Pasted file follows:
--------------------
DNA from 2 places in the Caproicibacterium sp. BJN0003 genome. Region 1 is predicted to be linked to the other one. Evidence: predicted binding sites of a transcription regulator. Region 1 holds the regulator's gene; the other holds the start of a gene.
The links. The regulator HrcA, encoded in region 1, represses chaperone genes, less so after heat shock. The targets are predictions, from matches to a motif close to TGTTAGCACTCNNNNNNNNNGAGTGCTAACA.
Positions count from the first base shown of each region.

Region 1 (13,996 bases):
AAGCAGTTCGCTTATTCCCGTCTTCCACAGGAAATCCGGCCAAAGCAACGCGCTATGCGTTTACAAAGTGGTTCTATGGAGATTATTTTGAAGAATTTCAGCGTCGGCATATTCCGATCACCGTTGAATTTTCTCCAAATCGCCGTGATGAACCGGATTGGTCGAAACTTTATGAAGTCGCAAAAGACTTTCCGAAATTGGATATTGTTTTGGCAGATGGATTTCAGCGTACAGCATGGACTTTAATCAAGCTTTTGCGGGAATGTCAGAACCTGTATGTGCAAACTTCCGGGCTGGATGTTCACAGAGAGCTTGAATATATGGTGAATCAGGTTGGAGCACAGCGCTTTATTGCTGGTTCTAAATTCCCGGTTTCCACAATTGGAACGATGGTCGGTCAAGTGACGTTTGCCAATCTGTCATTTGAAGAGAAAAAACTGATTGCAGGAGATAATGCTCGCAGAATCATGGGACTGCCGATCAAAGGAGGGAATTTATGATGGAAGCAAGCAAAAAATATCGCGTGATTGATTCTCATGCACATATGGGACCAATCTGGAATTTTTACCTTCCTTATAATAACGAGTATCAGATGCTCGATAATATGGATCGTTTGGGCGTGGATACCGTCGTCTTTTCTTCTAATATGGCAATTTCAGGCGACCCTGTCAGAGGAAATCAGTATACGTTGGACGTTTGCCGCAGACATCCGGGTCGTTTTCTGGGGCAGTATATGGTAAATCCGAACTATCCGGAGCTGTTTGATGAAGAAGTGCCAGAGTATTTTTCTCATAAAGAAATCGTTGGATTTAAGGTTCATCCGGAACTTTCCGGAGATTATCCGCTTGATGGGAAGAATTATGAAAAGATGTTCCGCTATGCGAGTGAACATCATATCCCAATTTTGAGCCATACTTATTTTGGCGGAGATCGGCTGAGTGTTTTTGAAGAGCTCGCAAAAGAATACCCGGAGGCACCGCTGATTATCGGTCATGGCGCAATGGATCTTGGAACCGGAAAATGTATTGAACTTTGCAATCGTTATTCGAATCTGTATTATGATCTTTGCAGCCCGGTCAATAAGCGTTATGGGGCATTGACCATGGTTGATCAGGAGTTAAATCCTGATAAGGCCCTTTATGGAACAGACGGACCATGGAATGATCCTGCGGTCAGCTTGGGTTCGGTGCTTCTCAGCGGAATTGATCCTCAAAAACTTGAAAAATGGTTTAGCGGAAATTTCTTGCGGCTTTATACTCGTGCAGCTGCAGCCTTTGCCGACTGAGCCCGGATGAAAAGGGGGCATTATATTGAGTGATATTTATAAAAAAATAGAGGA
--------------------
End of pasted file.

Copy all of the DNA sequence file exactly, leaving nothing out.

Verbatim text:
DNA from 2 places in the Caproicibacterium sp. BJN0003 genome. Region 1 is predicted to be linked to the other one. Evidence: predicted binding sites of a transcription regulator. Region 1 holds the regulator's gene; the other holds the start of a gene.
The links. The regulator HrcA, encoded in region 1, represses chaperone genes, less so after heat shock. The targets are predictions, from matches to a motif close to TGTTAGCACTCNNNNNNNNNGAGTGCTAACA.
Positions count from the first base shown of each region.

Region 1 (13,996 bases):
AAGCAGTTCGCTTATTCCCGTCTTCCACAGGAAATCCGGCCAAAGCAACGCGCTATGCGTTTACAAAGTGGTTCTATGGAGATTATTTTGAAGAATTTCAGCGTCGGCATATTCCGATCACCGTTGAATTTTCTCCAAATCGCCGTGATGAACCGGATTGGTCGAAACTTTATGAAGTCGCAAAAGACTTTCCGAAATTGGATATTGTTTTGGCAGATGGATTTCAGCGTACAGCATGGACTTTAATCAAGCTTTTGCGGGAATGTCAGAACCTGTATGTGCAAACTTCCGGGCTGGATGTTCACAGAGAGCTTGAATATATGGTGAATCAGGTTGGAGCACAGCGCTTTATTGCTGGTTCTAAATTCCCGGTTTCCACAATTGGAACGATGGTCGGTCAAGTGACGTTTGCCAATCTGTCATTTGAAGAGAAAAAACTGATTGCAGGAGATAATGCTCGCAGAATCATGGGACTGCCGATCAAAGGAGGGAATTTATGATGGAAGCAAGCAAAAAATATCGCGTGATTGATTCTCATGCACATATGGGACCAATCTGGAATTTTTACCTTCCTTATAATAACGAGTATCAGATGCTCGATAATATGGATCGTTTGGGCGTGGATACCGTCGTCTTTTCTTCTAATATGGCAATTTCAGGCGACCCTGTCAGAGGAAATCAGTATACGTTGGACGTTTGCCGCAGACATCCGGGTCGTTTTCTGGGGCAGTATATGGTAAATCCGAACTATCCGGAGCTGTTTGATGAAGAAGTGCCAGAGTATTTTTCTCATAAAGAAATCGTTGGATTTAAGGTTCATCCGGAACTTTCCGGAGATTATCCGCTTGATGGGAAGAATTATGAAAAGATGTTCCGCTATGCGAGTGAACATCATATCCCAATTTTGAGCCATACTTATTTTGGCGGAGATCGGCTGAGTGTTTTTGAAGAGCTCGCAAAAGAATACCCGGAGGCACCGCTGATTATCGGTCATGGCGCAATGGATCTTGGAACCGGAAAATGTATTGAACTTTGCAATCGTTATTCGAATCTGTATTATGATCTTTGCAGCCCGGTCAATAAGCGTTATGGGGCATTGACCATGGTTGATCAGGAGTTAAATCCTGATAAGGCCCTTTATGGAACAGACGGACCATGGAATGATCCTGCGGTCAGCTTGGGTTCGGTGCTTCTCAGCGGAATTGATCCTCAAAAACTTGAAAAATGGTTTAGCGGAAATTTCTTGCGGCTTTATACTCGTGCAGCTGCAGCCTTTGCCGACTGAGCCCGGATGAAAAGGGGGCATTATATTGAGTGATATTTATAAAAAAATAGAGGA